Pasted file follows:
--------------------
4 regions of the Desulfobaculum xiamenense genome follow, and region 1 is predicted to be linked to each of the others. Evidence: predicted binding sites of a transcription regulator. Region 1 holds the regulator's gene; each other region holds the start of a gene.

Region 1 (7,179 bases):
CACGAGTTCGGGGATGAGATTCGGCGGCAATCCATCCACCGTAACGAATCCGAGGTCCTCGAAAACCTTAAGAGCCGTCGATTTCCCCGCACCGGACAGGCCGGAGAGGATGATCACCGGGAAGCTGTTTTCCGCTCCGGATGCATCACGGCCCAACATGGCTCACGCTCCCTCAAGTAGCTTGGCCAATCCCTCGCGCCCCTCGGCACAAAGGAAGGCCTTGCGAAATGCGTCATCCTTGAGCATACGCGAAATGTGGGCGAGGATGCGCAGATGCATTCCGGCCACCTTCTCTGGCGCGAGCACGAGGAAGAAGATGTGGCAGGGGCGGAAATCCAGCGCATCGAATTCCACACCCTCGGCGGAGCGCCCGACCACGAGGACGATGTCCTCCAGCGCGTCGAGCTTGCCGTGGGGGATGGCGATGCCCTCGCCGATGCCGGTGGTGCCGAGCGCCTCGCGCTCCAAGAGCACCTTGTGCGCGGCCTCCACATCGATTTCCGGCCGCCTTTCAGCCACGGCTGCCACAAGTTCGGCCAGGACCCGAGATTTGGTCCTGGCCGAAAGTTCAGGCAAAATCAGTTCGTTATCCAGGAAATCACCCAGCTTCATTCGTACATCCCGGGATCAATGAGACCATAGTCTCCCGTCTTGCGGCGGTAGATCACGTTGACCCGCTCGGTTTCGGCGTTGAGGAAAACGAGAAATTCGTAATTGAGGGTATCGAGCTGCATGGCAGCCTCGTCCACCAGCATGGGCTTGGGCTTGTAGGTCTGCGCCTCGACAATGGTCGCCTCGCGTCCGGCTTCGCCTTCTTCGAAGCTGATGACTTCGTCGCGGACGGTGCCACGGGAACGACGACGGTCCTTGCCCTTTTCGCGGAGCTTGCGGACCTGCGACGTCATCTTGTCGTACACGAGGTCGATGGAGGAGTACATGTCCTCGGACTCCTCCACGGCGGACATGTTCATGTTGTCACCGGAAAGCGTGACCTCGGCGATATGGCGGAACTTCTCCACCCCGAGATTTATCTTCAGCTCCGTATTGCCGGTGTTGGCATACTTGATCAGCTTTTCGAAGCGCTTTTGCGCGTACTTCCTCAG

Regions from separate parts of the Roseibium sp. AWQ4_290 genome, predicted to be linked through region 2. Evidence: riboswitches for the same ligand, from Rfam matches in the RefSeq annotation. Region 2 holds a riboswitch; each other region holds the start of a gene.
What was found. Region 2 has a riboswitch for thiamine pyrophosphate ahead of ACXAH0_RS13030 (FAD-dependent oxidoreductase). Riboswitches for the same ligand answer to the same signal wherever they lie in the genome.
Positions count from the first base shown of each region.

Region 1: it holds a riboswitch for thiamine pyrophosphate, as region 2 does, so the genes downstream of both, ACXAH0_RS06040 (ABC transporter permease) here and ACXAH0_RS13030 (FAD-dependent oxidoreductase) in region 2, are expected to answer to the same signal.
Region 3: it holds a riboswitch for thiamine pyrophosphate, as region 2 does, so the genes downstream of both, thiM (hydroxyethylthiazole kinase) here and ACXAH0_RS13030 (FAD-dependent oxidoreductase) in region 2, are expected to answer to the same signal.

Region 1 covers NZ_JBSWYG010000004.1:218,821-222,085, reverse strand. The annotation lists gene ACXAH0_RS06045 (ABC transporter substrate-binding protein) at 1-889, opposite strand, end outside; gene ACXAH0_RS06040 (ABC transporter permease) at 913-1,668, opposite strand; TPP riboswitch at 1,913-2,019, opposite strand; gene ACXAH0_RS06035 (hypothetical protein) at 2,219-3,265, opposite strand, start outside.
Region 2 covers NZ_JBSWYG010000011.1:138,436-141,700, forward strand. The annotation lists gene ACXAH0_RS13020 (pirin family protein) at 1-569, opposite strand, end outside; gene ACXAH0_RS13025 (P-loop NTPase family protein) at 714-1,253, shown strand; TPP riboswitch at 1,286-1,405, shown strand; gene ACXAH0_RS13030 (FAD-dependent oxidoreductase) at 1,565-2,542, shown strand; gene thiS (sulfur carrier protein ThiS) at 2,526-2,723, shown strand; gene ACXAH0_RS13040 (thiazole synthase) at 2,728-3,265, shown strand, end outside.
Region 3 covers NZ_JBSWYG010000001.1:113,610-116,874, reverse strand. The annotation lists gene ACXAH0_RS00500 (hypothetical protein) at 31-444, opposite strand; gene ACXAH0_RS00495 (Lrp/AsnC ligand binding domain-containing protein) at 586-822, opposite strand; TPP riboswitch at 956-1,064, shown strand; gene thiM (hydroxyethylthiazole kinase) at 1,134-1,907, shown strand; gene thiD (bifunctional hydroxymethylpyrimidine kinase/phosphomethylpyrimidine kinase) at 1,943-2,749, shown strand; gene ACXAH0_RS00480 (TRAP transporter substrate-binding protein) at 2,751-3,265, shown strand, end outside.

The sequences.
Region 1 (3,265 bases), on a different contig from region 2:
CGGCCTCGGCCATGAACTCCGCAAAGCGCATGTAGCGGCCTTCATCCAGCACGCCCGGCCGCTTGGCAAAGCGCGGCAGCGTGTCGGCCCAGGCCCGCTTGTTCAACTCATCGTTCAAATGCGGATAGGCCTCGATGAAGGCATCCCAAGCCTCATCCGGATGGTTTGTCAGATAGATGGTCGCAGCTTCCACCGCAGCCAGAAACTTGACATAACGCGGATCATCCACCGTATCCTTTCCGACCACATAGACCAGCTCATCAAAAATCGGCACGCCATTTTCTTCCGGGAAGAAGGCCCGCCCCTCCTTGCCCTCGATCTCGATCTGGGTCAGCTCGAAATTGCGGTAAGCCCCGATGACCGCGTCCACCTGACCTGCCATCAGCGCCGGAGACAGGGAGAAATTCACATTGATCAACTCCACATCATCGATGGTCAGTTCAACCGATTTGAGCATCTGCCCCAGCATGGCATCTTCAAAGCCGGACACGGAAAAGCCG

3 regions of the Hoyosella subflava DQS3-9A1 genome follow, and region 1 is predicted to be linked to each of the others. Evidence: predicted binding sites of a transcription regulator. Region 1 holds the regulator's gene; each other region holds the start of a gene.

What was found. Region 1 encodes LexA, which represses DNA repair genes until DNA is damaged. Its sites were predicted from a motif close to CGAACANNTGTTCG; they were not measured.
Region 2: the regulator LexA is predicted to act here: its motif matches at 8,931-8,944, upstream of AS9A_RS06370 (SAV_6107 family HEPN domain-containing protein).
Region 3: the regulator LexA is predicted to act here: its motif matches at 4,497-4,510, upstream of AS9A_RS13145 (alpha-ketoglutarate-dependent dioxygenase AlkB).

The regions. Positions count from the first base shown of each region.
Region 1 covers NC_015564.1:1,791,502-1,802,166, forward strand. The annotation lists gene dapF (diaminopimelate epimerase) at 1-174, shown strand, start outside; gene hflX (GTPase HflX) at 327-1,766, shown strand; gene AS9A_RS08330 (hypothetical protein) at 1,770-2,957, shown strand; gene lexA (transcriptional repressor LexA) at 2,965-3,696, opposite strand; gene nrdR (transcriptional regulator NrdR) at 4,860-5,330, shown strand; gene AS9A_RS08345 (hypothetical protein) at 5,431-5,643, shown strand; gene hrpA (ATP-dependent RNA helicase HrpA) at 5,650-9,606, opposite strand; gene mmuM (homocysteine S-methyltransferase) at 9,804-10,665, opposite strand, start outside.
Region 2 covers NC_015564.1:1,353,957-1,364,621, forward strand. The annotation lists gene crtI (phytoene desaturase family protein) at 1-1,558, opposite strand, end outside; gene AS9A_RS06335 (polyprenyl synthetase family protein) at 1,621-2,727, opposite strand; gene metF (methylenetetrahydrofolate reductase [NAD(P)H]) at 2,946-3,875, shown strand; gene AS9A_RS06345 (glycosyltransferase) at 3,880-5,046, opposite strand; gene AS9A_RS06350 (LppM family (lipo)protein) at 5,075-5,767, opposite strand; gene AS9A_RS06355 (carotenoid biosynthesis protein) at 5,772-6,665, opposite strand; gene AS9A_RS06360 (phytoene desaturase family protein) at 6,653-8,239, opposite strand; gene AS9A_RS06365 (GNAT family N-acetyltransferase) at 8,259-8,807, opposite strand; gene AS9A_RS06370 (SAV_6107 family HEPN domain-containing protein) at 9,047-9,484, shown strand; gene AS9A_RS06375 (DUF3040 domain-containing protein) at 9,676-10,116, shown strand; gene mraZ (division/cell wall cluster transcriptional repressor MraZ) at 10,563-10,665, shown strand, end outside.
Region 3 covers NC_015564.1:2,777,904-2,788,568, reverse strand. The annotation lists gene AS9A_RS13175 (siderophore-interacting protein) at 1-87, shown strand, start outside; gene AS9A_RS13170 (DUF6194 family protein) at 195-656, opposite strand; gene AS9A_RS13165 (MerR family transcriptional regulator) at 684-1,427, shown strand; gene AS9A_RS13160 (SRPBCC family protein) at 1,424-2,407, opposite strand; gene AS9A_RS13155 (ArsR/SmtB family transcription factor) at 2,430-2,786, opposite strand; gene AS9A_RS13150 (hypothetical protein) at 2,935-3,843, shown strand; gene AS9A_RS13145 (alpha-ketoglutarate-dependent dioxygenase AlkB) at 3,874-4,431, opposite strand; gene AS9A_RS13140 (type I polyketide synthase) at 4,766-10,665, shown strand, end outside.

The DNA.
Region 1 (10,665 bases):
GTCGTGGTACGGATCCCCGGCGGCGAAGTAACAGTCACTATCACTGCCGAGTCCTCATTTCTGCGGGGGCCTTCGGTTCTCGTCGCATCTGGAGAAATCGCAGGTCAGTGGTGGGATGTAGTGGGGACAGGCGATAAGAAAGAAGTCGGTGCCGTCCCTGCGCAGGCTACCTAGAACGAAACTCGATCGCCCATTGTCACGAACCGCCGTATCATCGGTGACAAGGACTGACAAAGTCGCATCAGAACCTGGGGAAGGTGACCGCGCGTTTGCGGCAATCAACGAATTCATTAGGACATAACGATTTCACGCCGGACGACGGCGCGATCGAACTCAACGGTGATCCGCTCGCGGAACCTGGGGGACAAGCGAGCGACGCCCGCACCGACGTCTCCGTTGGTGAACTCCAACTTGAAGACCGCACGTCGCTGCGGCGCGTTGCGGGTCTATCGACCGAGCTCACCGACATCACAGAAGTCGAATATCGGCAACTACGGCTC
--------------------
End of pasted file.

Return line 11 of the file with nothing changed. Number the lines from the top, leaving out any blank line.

Region 3 covers NZ_JBSWYG010000001.1:113,610-116,874, reverse strand. The annotation lists gene ACXAH0_RS00500 (hypothetical protein) at 31-444, opposite strand; gene ACXAH0_RS00495 (Lrp/AsnC ligand binding domain-containing protein) at 586-822, opposite strand; TPP riboswitch at 956-1,064, shown strand; gene thiM (hydroxyethylthiazole kinase) at 1,134-1,907, shown strand; gene thiD (bifunctional hydroxymethylpyrimidine kinase/phosphomethylpyrimidine kinase) at 1,943-2,749, shown strand; gene ACXAH0_RS00480 (TRAP transporter substrate-binding protein) at 2,751-3,265, shown strand, end outside.